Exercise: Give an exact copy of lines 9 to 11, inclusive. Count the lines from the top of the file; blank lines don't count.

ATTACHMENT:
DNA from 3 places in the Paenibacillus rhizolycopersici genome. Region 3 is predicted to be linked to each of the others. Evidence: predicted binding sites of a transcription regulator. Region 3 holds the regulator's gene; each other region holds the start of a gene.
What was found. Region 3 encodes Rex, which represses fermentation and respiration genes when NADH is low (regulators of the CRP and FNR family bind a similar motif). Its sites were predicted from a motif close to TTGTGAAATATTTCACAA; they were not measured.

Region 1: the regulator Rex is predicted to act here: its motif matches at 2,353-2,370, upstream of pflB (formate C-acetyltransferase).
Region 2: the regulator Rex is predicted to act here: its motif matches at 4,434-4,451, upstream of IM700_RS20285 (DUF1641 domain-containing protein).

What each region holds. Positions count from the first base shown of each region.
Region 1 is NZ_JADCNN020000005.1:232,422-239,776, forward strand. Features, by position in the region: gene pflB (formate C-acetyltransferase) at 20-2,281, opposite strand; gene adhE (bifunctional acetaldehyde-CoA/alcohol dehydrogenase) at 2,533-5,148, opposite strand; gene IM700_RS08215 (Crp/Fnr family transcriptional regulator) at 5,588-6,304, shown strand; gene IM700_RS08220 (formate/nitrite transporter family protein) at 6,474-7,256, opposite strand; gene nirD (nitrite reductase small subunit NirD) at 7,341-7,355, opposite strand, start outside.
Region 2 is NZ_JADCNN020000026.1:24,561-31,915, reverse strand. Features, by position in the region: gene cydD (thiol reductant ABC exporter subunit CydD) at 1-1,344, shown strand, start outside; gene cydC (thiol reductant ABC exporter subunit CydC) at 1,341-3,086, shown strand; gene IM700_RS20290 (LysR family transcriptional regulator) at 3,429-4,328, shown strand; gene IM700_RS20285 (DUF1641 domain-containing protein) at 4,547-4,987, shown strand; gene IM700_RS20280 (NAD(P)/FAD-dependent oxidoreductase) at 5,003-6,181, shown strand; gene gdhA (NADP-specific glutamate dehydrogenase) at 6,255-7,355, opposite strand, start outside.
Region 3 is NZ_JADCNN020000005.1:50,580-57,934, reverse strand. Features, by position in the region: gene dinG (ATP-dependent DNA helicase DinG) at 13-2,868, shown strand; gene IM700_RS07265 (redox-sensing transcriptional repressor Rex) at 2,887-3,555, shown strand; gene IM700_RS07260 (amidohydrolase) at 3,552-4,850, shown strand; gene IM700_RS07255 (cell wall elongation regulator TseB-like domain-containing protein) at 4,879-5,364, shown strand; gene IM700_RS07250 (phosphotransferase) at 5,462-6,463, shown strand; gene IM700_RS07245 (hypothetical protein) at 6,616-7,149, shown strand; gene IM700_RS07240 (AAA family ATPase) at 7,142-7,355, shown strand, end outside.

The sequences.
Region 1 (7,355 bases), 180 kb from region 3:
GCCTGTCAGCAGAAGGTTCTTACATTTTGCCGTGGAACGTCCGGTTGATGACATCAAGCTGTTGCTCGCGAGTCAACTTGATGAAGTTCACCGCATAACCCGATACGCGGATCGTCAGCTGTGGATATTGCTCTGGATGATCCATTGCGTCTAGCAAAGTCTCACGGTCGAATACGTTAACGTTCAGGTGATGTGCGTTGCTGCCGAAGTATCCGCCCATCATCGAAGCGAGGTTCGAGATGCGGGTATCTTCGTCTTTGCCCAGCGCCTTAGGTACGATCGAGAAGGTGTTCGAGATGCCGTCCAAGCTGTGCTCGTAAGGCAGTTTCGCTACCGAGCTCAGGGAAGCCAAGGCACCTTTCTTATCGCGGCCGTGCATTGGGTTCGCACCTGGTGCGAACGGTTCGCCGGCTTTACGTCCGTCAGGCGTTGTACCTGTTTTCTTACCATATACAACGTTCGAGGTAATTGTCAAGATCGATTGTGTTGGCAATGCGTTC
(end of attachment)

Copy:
The sequences.
Region 1 (7,355 bases), 180 kb from region 3:
GCCTGTCAGCAGAAGGTTCTTACATTTTGCCGTGGAACGTCCGGTTGATGACATCAAGCTGTTGCTCGCGAGTCAACTTGATGAAGTTCACCGCATAACCCGATACGCGGATCGTCAGCTGTGGATATTGCTCTGGATGATCCATTGCGTCTAGCAAAGTCTCACGGTCGAATACGTTAACGTTCAGGTGATGTGCGTTGCTGCCGAAGTATCCGCCCATCATCGAAGCGAGGTTCGAGATGCGGGTATCTTCGTCTTTGCCCAGCGCCTTAGGTACGATCGAGAAGGTGTTCGAGATGCCGTCCAAGCTGTGCTCGTAAGGCAGTTTCGCTACCGAGCTCAGGGAAGCCAAGGCACCTTTCTTATCGCGGCCGTGCATTGGGTTCGCACCTGGTGCGAACGGTTCGCCGGCTTTACGTCCGTCAGGCGTTGTACCTGTTTTCTTACCATATACAACGTTCGAGGTAATTGTCAAGATCGATTGTGTTGGCAATGCGTTC